Cicuta maculata is a species of flowering plant in the carrot family known by several common names, including spotted water hemlock, spotted parsley, spotted cowbane, and the suicide root by the Iroquois. It is native to nearly all of North America, from northern Canada to southern Mexico. This is a rhizomatous perennial herb producing a hollow erect stem to a maximum height between 1 and 1.5 metres (3 ft 3 in and 4 ft 11 in). The long leaves are made up of several lance-shaped, pointed, serrated leaflets. Each shiny green leaflet is 2 to 10 centimetres (1 to 4 in) long and the entire leaf may be up to 40 centimetres (16 in) long. The inflorescence of white flowers is similar in appearance to many other species in the carrot family. It is a compound umbel with many clusters of flowers. The dry tan-brown fruit is a few millimeters long.
The plant is occasionally mistaken for parsnips, due to its clusters of white tuberous roots; this is an often fatal error, as the Cicuta is extremely poisonous. Indeed, spotted water hemlock is considered to be North America's most toxic plant. Cicuta is fatal when swallowed, causing violent and painful convulsions. Though a number of people have died from water hemlock poisoning over the centuries, livestock have long been the worst affected (hence the name "cowbane"), causing death in as little as 15 minutes.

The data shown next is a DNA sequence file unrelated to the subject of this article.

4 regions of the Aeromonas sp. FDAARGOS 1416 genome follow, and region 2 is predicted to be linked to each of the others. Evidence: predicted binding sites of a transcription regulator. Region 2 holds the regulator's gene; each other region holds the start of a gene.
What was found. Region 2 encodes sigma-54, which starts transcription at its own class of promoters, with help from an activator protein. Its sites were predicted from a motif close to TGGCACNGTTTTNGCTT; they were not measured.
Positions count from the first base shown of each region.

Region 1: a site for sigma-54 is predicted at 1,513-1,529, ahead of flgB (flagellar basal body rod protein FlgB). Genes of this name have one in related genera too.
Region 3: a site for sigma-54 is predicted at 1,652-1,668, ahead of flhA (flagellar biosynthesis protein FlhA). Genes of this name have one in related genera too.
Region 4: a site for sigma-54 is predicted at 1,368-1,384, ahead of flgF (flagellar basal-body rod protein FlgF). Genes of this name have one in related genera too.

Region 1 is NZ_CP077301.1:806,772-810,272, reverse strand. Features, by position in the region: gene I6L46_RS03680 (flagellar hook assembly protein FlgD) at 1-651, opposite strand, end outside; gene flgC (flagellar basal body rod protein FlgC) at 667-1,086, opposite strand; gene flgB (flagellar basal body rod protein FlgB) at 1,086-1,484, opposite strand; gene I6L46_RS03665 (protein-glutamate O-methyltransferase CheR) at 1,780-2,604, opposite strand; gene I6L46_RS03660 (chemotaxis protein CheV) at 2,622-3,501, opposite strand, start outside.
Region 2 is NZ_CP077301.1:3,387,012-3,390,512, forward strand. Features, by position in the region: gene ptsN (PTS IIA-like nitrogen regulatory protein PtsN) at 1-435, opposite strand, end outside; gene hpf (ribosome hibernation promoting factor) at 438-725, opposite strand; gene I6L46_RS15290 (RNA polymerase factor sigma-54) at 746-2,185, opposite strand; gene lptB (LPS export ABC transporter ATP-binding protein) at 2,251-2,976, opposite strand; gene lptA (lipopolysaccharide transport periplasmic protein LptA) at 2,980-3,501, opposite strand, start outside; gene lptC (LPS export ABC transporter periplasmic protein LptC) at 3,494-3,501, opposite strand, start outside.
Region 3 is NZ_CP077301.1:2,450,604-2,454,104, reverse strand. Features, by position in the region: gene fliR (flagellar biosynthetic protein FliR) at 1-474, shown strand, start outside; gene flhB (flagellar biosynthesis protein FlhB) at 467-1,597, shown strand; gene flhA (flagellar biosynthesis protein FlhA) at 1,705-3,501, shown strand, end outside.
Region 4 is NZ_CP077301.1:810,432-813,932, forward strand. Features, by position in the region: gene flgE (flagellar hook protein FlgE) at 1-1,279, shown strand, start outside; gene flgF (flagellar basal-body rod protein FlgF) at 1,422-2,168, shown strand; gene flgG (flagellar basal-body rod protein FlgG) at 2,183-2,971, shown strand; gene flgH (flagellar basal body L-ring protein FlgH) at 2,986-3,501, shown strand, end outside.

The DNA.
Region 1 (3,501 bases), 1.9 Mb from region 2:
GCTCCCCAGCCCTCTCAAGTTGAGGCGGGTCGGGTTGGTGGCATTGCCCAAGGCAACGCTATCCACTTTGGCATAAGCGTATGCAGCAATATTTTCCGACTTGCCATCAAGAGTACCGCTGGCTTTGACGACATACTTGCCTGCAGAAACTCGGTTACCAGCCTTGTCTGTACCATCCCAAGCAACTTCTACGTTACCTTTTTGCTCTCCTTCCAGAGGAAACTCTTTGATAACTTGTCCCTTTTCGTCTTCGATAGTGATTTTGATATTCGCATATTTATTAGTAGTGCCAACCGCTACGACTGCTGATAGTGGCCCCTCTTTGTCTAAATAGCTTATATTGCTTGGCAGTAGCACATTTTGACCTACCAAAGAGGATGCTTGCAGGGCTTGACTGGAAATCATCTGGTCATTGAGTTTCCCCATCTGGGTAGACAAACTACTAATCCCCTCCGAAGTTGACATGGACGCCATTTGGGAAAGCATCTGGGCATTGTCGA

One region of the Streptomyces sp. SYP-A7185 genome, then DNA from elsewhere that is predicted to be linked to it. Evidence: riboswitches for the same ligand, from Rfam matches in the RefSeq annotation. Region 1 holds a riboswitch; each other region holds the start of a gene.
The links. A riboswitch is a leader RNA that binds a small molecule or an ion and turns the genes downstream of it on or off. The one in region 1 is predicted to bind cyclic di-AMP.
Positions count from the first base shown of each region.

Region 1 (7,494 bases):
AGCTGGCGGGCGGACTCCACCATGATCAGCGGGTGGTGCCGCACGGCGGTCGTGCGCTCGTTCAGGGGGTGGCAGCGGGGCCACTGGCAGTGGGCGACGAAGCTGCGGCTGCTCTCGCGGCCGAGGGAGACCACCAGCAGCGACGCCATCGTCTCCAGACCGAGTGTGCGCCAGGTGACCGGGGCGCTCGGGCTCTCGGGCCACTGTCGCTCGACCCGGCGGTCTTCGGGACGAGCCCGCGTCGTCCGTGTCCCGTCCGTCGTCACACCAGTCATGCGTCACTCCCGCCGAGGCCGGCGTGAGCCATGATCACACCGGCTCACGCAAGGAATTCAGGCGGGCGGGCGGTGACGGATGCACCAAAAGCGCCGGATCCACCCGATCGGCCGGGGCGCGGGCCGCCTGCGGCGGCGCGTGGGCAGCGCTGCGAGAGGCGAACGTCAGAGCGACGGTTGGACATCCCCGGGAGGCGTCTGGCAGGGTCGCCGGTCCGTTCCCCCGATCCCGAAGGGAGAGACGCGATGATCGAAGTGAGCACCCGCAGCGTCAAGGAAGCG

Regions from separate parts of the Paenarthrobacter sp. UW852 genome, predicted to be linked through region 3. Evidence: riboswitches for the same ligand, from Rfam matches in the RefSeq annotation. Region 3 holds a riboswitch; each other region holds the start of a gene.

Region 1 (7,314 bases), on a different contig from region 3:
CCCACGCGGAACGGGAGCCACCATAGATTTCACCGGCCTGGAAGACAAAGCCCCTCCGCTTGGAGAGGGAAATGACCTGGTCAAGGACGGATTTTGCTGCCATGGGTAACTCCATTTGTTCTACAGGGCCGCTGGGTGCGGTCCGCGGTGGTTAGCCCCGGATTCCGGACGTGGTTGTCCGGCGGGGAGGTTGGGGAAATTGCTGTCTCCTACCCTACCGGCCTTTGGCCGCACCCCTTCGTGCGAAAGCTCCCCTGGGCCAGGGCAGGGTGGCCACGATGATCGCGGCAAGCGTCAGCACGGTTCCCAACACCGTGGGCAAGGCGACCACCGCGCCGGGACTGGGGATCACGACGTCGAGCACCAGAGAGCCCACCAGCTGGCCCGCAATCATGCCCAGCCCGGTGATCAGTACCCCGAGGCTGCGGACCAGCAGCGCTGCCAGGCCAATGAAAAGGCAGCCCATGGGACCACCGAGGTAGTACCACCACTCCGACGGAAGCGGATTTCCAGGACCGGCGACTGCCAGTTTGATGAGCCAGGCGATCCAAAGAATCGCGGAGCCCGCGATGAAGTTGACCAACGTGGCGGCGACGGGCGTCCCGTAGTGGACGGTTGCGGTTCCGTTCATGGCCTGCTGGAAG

The chief poison is cicutoxin, an unsaturated aliphatic alcohol that is most concentrated in the roots. Upon human consumption, nausea, vomiting, and tremors occur within 30–60 minutes, followed by severe cramps, projectile vomiting, and convulsions. There are occasional long-term effects, like retrograde amnesia. Ingestion of water hemlock in any quantity can result in death or permanent damage to the central nervous system.
- "Cicuta maculata". Germplasm Resources Information Network (GRIN). Agricultural Research Service (ARS), United States Department of Agriculture (USDA). Retrieved 12 January 2018.
- Schep LJ, Slaughter RJ, Becket G, Beasley DM (April 2009). "Poisoning due to water hemlock". Clin Toxicol. 47 (4): 270–8. doi:10.1080/15563650902904332. PMID 19514873.
- "ARS :". usda.gov.
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- Costanza, David J.; Hoversten, Vincent W. (1973). "Accidental Ingestion of Water Hemlock". Calif Med. 119 (2): 78–82. PMC 1455113. PMID 4726956.
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